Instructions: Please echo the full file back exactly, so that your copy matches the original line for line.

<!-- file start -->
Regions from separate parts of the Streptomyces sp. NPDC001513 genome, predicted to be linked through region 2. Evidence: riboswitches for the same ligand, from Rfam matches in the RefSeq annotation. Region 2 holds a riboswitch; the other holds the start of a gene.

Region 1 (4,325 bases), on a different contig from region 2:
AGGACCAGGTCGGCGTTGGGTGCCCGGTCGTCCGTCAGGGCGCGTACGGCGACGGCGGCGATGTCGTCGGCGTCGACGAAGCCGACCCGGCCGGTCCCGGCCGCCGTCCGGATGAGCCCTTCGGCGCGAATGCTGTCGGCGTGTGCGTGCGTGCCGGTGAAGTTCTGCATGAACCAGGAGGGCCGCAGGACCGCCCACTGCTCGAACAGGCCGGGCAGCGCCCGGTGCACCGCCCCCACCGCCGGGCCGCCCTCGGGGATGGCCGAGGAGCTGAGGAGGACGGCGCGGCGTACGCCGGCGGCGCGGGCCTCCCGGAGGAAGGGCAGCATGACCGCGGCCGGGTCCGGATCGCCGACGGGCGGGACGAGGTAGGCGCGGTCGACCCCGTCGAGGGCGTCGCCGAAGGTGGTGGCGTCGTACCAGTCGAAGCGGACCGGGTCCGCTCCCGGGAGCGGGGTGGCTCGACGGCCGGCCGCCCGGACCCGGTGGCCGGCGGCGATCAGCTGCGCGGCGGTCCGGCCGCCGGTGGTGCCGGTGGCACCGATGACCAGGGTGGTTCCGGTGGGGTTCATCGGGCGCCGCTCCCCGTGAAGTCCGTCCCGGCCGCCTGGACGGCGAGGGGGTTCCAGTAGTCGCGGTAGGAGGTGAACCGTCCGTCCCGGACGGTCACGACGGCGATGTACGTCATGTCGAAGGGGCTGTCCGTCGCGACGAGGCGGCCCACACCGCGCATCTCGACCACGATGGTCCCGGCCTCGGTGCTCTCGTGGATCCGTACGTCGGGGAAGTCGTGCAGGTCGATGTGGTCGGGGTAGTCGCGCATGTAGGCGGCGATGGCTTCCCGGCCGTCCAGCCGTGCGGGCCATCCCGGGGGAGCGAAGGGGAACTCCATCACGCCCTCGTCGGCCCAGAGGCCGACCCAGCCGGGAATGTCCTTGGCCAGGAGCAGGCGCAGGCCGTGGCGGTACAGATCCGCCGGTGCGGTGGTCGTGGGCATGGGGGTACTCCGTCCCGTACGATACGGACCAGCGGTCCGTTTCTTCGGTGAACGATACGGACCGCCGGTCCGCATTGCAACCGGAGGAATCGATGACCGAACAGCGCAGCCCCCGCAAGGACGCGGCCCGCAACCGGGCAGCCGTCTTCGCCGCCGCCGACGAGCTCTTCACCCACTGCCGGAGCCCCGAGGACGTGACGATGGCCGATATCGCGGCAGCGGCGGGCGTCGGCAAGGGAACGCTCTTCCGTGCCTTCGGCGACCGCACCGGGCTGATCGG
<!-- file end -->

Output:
Regions from separate parts of the Streptomyces sp. NPDC001513 genome, predicted to be linked through region 2. Evidence: riboswitches for the same ligand, from Rfam matches in the RefSeq annotation. Region 2 holds a riboswitch; the other holds the start of a gene.

Region 1 (4,325 bases), on a different contig from region 2:
AGGACCAGGTCGGCGTTGGGTGCCCGGTCGTCCGTCAGGGCGCGTACGGCGACGGCGGCGATGTCGTCGGCGTCGACGAAGCCGACCCGGCCGGTCCCGGCCGCCGTCCGGATGAGCCCTTCGGCGCGAATGCTGTCGGCGTGTGCGTGCGTGCCGGTGAAGTTCTGCATGAACCAGGAGGGCCGCAGGACCGCCCACTGCTCGAACAGGCCGGGCAGCGCCCGGTGCACCGCCCCCACCGCCGGGCCGCCCTCGGGGATGGCCGAGGAGCTGAGGAGGACGGCGCGGCGTACGCCGGCGGCGCGGGCCTCCCGGAGGAAGGGCAGCATGACCGCGGCCGGGTCCGGATCGCCGACGGGCGGGACGAGGTAGGCGCGGTCGACCCCGTCGAGGGCGTCGCCGAAGGTGGTGGCGTCGTACCAGTCGAAGCGGACCGGGTCCGCTCCCGGGAGCGGGGTGGCTCGACGGCCGGCCGCCCGGACCCGGTGGCCGGCGGCGATCAGCTGCGCGGCGGTCCGGCCGCCGGTGGTGCCGGTGGCACCGATGACCAGGGTGGTTCCGGTGGGGTTCATCGGGCGCCGCTCCCCGTGAAGTCCGTCCCGGCCGCCTGGACGGCGAGGGGGTTCCAGTAGTCGCGGTAGGAGGTGAACCGTCCGTCCCGGACGGTCACGACGGCGATGTACGTCATGTCGAAGGGGCTGTCCGTCGCGACGAGGCGGCCCACACCGCGCATCTCGACCACGATGGTCCCGGCCTCGGTGCTCTCGTGGATCCGTACGTCGGGGAAGTCGTGCAGGTCGATGTGGTCGGGGTAGTCGCGCATGTAGGCGGCGATGGCTTCCCGGCCGTCCAGCCGTGCGGGCCATCCCGGGGGAGCGAAGGGGAACTCCATCACGCCCTCGTCGGCCCAGAGGCCGACCCAGCCGGGAATGTCCTTGGCCAGGAGCAGGCGCAGGCCGTGGCGGTACAGATCCGCCGGTGCGGTGGTCGTGGGCATGGGGGTACTCCGTCCCGTACGATACGGACCAGCGGTCCGTTTCTTCGGTGAACGATACGGACCGCCGGTCCGCATTGCAACCGGAGGAATCGATGACCGAACAGCGCAGCCCCCGCAAGGACGCGGCCCGCAACCGGGCAGCCGTCTTCGCCGCCGCCGACGAGCTCTTCACCCACTGCCGGAGCCCCGAGGACGTGACGATGGCCGATATCGCGGCAGCGGCGGGCGTCGGCAAGGGAACGCTCTTCCGTGCCTTCGGCGACCGCACCGGGCTGATCGG